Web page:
08 Mar Victorian is the most popular interior design style in Wales and this is how you can do it
The most searched-for interior design term on Google in Wales is ‘Victorian’.
Although this result might be a surprise to some people the major elements of interiors from this era have been influencing trends in decor for decades.
The Victorian era covers the years 1837 to 1901 so there is a vast timeline of interior design trends to consider but the main elements from that period are instantly recognisable.
How far you let Victorian through your front door is up to you. You could be surrounded by it or opt for more subtle accents from the era.
It’s an interior design style that transcends the age of your house and can bring drama and elegance to any space.
From dark colours to opulent lighting, there are ways to introduce a touch of dramatic Victorian design into your modern home without making it feel like a museum.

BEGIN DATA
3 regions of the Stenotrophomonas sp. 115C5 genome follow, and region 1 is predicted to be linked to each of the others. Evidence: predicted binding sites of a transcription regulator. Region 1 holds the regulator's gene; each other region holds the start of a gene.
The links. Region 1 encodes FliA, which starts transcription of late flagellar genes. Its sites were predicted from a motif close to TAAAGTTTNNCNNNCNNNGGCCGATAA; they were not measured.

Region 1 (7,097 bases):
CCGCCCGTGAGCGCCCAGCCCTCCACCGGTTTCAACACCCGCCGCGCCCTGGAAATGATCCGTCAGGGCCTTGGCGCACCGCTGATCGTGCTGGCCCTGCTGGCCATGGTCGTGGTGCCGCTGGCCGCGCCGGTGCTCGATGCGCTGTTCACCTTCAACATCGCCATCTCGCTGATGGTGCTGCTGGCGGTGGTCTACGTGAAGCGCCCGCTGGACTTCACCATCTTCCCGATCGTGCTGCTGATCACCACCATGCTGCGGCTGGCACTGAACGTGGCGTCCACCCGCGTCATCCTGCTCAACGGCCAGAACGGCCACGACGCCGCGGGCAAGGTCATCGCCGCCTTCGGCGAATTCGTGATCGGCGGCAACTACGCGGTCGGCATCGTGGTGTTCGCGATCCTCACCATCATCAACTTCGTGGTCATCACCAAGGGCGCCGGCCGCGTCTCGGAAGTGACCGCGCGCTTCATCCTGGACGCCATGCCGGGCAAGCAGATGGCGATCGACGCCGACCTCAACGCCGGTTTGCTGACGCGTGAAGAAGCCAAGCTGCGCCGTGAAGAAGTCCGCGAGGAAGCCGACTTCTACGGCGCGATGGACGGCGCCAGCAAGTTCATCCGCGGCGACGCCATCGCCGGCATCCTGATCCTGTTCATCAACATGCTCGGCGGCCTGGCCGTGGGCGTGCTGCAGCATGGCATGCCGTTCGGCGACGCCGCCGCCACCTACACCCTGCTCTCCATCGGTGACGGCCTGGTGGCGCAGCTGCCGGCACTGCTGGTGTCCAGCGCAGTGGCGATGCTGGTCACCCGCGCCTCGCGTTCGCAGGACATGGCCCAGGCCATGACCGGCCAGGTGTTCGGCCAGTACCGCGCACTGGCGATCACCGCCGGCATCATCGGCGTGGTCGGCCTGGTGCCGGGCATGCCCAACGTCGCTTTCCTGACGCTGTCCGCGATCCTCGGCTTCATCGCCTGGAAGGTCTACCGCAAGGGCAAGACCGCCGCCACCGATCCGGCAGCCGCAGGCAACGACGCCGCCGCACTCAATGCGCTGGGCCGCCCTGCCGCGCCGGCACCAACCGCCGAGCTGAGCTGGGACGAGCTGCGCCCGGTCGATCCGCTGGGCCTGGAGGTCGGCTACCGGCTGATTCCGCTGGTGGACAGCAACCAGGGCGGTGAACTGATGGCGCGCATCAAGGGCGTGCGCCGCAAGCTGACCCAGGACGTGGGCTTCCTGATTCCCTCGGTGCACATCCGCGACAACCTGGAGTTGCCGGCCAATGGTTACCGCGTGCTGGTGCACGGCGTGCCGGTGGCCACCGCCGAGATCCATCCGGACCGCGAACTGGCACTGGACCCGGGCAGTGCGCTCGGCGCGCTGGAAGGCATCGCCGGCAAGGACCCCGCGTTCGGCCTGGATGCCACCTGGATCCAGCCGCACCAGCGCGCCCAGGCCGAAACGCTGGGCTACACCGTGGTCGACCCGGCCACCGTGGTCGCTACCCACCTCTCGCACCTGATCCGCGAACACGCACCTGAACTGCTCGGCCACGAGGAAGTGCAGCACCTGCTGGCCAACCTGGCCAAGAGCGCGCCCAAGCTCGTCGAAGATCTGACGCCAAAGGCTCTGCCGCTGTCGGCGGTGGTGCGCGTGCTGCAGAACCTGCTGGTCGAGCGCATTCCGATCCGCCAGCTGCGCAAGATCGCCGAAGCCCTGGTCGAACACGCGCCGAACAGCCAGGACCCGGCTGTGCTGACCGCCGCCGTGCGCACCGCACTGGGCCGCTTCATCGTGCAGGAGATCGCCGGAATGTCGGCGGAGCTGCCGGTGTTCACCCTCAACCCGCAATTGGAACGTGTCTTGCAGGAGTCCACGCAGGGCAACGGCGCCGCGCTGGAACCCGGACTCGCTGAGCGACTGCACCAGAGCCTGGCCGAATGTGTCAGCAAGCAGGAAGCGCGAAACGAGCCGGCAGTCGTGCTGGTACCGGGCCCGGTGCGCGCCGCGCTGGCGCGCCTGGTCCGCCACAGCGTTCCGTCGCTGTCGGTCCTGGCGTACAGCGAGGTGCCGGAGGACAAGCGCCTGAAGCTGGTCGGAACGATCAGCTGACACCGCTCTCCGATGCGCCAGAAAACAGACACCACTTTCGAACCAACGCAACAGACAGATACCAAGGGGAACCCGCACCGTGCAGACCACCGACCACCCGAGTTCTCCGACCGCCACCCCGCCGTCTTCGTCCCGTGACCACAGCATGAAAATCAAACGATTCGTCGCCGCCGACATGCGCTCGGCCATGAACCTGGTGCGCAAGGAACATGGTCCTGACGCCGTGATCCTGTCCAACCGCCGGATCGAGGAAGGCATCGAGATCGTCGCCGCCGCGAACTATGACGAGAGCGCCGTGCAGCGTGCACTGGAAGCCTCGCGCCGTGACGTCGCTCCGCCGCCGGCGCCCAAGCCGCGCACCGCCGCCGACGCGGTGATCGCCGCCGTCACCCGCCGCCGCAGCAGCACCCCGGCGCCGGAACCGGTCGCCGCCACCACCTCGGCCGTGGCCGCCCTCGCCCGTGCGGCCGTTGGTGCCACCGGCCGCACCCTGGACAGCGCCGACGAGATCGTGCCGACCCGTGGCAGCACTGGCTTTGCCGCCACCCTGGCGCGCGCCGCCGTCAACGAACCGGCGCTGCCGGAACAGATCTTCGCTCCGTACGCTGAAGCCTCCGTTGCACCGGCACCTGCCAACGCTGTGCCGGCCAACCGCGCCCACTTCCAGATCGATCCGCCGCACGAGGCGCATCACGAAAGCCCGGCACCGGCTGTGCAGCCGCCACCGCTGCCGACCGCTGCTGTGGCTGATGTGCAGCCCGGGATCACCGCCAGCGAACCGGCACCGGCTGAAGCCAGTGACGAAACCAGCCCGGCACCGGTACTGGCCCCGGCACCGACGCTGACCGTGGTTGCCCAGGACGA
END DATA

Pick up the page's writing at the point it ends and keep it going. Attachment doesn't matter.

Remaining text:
Design within a Victorian home
The Victorian period spans many decades and, as with any passing of time in the design world, trends came and went but there are a few key features that define the era.
Architecturally there was a heavy influence from past styles, especially medieval, and this saw a wave of new buildings that included turrets, towers, and decorative stone carvings.
This style is known as Gothic Revival.
Inside the homes of the rich Gothic Revival influences could be seen via vaulted ceilings, carved wooden structures, stone columns, gold-leaf opulence, and stained glass.
The rich and upper-middle classes used these elements to great effect as an indication of their wealth.
Unless you have a Victorian home that can boast some of these features it’s not suggested that you need to start constructing a tower ‘wing’ on the back of your semi or a turret on top of your terrace!
But the Gothic Revival style illustrates how Victorian interior design was all about showing off and demonstrating your wealth.
This boasting was most prevalent in the ‘public’ rooms of a Victorian house such as the parlour.